“Low-risk” travelers can sign up and, if approved, are eligible to go through an expedited screening process. That means being able leaving on shoes, light outerwear and belts, and leaving any laptops and carry-on approved liquids inside bags. There are now 133 airports in the U.S. where travelers can be selected for expedited screening.

“This milestone is a testament to the outstanding collaborative work between TSA, airports, airlines and most importantly, the traveling public,” TSA Acting Administrator Melvin Carraway said in a statement.

TSA wants higher enrollment numbers to justify the number of designated pre-check lanes at the airports. Travelers have been able to apply directly, for a fee, to join pre-check since December 2013.

Expedited screening isn’t guaranteed, however, even for those who sign up.

“As always, TSA continues to incorporate random and unpredictable security measures both seen and unseen throughout the airport,” TSA said in a statement. “All travelers will be screened, and no individual will be guaranteed expedited screening.”

Increasing enrollment numbers have not been met happily by all, especially by those who joined the program early.


US broadband is getting faster but still lags behind Asia

US broadband is getting faster but still lags behind Asia
By Andrew Tarantola
Mar 24 2015

It’s been a good year for the internet in America. Not only did it receive much needed federal Net Neutrality protections, the average download speed increased by a solid 10 Mbps nationwide over the previous year. As of March 2015, the average download speed in the US is 33.9Mbps — thanks, in part, to increased infrastructure investments by ISPs. That figure puts the US ahead of a number of European nations including the UK (30.18Mbps), Germany (29.95Mbps), Spain (28.28Mbps) and Ireland (27.29Mbps). But don’t start chanting “SCOREBOARD!” just yet. Those speeds are only enough to move the US up to 27th out of 199 connected countries worldwide and roughly half of what South Korea (84.31Mbps) and Japan (60.49Mbps) enjoy.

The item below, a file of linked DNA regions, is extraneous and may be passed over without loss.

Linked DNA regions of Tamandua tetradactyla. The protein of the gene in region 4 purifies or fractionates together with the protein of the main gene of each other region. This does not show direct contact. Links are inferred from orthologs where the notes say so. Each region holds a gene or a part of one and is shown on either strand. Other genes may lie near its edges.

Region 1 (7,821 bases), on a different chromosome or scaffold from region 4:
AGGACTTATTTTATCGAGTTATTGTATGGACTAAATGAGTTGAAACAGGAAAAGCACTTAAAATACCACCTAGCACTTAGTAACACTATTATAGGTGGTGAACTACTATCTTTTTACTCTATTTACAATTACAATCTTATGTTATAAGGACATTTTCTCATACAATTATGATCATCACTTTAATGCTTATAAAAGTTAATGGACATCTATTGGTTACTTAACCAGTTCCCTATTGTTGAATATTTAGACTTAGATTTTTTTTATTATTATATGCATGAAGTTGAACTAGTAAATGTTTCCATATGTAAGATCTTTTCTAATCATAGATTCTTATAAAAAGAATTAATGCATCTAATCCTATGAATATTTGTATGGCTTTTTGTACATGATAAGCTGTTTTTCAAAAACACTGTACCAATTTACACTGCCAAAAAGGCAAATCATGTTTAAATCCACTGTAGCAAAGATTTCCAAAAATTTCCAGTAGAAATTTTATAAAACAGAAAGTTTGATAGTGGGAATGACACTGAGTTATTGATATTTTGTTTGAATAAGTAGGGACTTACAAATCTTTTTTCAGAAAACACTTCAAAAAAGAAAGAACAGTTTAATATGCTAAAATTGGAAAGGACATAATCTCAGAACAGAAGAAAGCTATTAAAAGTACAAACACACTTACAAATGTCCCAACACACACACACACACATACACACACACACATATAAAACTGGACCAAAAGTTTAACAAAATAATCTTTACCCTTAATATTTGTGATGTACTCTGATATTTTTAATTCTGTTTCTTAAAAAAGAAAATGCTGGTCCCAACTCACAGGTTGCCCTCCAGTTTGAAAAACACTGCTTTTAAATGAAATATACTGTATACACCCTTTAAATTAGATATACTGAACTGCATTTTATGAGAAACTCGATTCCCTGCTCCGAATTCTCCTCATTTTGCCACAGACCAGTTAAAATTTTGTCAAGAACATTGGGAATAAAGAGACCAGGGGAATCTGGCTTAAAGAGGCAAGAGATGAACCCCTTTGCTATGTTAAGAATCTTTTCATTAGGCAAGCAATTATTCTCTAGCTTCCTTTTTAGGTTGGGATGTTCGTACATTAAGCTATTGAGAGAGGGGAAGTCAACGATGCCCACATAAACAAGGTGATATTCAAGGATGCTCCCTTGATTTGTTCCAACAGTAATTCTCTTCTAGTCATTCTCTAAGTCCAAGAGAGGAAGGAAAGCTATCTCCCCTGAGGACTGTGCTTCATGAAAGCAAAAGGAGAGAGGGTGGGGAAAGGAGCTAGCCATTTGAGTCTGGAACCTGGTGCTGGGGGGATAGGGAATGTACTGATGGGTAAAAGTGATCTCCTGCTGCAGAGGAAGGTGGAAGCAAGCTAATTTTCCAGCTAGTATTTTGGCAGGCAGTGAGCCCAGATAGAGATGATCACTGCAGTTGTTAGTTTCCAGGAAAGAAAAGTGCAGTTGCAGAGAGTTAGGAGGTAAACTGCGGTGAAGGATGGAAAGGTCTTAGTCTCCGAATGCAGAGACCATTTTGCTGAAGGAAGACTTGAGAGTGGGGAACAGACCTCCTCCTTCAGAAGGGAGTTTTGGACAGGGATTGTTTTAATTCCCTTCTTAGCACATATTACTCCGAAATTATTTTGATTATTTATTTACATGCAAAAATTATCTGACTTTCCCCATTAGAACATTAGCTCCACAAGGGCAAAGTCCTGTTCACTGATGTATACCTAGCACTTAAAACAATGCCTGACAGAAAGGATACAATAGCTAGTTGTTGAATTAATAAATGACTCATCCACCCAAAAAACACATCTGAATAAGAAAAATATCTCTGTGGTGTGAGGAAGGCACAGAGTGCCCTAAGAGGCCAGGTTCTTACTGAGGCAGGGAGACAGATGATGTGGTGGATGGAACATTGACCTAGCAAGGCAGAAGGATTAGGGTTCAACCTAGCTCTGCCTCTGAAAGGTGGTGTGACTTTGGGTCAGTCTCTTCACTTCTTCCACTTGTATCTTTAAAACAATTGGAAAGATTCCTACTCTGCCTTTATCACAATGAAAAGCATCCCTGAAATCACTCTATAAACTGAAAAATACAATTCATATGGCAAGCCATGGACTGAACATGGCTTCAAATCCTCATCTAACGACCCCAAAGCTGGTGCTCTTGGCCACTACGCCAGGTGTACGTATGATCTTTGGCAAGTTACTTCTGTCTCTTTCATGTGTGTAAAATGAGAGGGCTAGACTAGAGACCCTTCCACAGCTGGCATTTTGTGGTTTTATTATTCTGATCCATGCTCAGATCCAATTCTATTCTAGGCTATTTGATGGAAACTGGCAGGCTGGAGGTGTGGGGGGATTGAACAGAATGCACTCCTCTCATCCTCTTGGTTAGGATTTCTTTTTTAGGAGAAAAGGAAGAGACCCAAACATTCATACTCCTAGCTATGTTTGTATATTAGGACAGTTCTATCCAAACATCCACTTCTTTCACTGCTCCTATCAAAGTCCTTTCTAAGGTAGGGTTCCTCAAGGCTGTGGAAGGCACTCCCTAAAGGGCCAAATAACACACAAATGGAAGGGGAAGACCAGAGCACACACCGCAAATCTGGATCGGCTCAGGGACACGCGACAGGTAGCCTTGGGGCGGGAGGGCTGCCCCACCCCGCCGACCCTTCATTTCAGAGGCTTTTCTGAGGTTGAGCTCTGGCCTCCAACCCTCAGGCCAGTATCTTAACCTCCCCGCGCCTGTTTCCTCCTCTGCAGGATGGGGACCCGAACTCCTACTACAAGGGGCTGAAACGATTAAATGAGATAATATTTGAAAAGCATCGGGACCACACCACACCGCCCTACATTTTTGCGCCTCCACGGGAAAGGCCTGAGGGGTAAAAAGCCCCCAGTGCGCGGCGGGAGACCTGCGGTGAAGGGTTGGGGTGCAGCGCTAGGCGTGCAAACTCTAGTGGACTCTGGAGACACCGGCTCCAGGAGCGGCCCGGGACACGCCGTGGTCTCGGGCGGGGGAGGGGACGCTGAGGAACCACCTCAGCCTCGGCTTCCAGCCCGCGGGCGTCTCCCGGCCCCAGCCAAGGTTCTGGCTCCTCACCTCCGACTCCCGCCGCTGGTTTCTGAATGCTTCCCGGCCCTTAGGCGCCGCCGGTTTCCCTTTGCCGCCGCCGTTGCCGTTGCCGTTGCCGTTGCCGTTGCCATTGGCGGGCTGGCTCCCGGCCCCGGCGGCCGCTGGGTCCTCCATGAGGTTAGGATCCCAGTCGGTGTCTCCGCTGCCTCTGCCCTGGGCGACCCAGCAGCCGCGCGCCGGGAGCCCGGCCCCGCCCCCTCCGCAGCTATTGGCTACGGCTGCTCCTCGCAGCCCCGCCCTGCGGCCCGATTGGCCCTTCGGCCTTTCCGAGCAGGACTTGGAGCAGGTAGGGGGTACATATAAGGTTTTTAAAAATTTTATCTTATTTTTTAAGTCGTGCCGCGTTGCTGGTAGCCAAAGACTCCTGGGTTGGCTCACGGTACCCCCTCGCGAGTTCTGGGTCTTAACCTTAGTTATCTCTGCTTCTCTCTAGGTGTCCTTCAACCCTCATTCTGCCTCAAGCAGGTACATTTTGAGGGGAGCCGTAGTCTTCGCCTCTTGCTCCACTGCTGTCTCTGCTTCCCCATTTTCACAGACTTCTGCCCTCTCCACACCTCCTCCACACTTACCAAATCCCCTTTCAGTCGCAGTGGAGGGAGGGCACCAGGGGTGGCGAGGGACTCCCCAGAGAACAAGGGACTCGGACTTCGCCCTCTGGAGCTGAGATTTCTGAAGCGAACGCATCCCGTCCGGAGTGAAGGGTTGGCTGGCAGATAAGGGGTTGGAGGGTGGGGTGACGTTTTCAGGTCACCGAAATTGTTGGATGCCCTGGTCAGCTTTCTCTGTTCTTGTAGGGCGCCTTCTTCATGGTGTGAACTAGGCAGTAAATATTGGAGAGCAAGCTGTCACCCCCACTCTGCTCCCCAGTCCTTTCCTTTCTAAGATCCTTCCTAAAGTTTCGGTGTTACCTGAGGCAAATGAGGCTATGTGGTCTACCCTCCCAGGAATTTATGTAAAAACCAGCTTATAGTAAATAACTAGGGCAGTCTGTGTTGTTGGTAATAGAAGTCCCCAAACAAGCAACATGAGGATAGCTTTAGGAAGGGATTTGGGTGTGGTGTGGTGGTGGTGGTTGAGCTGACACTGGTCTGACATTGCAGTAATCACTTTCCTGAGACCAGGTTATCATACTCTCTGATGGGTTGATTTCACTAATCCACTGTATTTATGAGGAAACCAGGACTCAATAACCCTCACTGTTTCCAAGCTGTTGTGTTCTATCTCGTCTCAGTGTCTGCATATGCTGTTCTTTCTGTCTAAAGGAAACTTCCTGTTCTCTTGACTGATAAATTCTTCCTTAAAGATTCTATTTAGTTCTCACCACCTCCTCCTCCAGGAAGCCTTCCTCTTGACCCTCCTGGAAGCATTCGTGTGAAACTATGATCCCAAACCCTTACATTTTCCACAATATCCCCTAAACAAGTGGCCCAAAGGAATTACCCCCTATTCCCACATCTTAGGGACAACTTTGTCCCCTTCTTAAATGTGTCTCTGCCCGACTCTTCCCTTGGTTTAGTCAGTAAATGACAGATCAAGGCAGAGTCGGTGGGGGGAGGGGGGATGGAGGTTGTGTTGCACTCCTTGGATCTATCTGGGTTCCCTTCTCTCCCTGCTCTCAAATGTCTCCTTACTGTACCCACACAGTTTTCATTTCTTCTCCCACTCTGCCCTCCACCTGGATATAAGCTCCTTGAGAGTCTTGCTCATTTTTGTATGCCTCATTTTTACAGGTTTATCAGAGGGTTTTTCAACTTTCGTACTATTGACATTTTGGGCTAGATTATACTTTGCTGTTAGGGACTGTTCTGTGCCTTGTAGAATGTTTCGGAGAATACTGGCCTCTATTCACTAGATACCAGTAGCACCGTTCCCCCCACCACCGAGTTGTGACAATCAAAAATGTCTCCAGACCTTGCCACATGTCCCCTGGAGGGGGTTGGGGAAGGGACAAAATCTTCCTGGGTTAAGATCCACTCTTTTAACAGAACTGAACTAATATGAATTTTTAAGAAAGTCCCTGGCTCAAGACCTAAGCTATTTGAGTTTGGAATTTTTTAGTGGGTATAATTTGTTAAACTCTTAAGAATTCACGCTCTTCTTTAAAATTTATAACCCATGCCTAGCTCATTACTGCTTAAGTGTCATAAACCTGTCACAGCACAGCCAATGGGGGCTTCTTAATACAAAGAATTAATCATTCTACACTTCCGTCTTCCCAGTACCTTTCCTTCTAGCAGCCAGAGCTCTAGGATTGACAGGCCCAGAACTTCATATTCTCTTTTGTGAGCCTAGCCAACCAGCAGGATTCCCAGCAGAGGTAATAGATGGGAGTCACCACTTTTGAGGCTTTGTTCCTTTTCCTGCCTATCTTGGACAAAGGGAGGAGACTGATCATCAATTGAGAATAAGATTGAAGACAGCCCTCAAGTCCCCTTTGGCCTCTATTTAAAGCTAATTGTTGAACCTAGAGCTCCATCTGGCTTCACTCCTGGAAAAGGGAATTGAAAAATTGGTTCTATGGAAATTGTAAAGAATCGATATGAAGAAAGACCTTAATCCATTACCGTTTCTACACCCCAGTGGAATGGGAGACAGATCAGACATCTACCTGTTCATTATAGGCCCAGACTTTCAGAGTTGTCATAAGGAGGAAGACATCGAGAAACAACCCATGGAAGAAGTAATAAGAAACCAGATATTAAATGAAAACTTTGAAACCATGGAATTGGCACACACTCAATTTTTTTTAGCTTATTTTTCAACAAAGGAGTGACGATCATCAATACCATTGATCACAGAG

These figures come from Ookla’s Speedtest March 2015 survey. In April of last year, America’s national average hovered at 23.9 Mbps; barely better than the global average of 22.9Mbps. And it’s not as though every state of the union enjoyed these speeds. While Washington, Missouri, New York, California and Utah offered the highest average download speeds (ranging from approximately 40 to 45Mbps), states like Maine, Kentucky and Idaho could only muster between 17.7 and 20.9Mbps.

What’s more, these speed tests included Google Fiber (230.69Mbps) despite the fact that it’s only available in eight cities nationwide. And given that the next three fastest ISPs — Verizon FIOS (42.27Mbps), Cox (39.42Mbps) and Comcast (38.70Mbps) — are all five times slower than Google, Fiber’s inclusion does appear to skew the results to some degree. No wonder Kansas City, MO topped the nation with an average DL speed of 68.59Mbps. You can find the complete test results and further analysis at NetIndex.com.